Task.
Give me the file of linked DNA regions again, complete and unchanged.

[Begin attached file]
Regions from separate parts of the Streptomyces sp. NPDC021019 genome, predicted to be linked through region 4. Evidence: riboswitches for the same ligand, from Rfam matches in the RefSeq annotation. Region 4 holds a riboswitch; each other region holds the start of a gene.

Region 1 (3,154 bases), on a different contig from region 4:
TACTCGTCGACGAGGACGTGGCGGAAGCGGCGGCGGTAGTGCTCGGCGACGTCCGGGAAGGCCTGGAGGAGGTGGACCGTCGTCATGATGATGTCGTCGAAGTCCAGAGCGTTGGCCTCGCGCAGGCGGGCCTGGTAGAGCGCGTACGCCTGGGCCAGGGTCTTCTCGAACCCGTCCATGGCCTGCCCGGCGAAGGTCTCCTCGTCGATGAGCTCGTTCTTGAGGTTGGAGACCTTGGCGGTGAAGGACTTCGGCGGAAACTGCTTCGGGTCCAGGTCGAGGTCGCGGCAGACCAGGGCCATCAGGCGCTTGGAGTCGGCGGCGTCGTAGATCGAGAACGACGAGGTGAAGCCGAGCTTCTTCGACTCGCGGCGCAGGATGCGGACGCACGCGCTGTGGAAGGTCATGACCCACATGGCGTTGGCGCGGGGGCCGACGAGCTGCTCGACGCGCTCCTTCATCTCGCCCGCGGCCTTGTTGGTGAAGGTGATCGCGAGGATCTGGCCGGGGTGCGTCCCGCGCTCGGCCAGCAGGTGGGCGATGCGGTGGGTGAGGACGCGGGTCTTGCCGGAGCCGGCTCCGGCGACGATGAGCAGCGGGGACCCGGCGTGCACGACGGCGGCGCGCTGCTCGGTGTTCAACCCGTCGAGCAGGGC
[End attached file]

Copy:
Regions from separate parts of the Streptomyces sp. NPDC021019 genome, predicted to be linked through region 4. Evidence: riboswitches for the same ligand, from Rfam matches in the RefSeq annotation. Region 4 holds a riboswitch; each other region holds the start of a gene.

Region 1 (3,154 bases), on a different contig from region 4:
TACTCGTCGACGAGGACGTGGCGGAAGCGGCGGCGGTAGTGCTCGGCGACGTCCGGGAAGGCCTGGAGGAGGTGGACCGTCGTCATGATGATGTCGTCGAAGTCCAGAGCGTTGGCCTCGCGCAGGCGGGCCTGGTAGAGCGCGTACGCCTGGGCCAGGGTCTTCTCGAACCCGTCCATGGCCTGCCCGGCGAAGGTCTCCTCGTCGATGAGCTCGTTCTTGAGGTTGGAGACCTTGGCGGTGAAGGACTTCGGCGGAAACTGCTTCGGGTCCAGGTCGAGGTCGCGGCAGACCAGGGCCATCAGGCGCTTGGAGTCGGCGGCGTCGTAGATCGAGAACGACGAGGTGAAGCCGAGCTTCTTCGACTCGCGGCGCAGGATGCGGACGCACGCGCTGTGGAAGGTCATGACCCACATGGCGTTGGCGCGGGGGCCGACGAGCTGCTCGACGCGCTCCTTCATCTCGCCCGCGGCCTTGTTGGTGAAGGTGATCGCGAGGATCTGGCCGGGGTGCGTCCCGCGCTCGGCCAGCAGGTGGGCGATGCGGTGGGTGAGGACGCGGGTCTTGCCGGAGCCGGCTCCGGCGACGATGAGCAGCGGGGACCCGGCGTGCACGACGGCGGCGCGCTGCTCGGTGTTCAACCCGTCGAGCAGGGC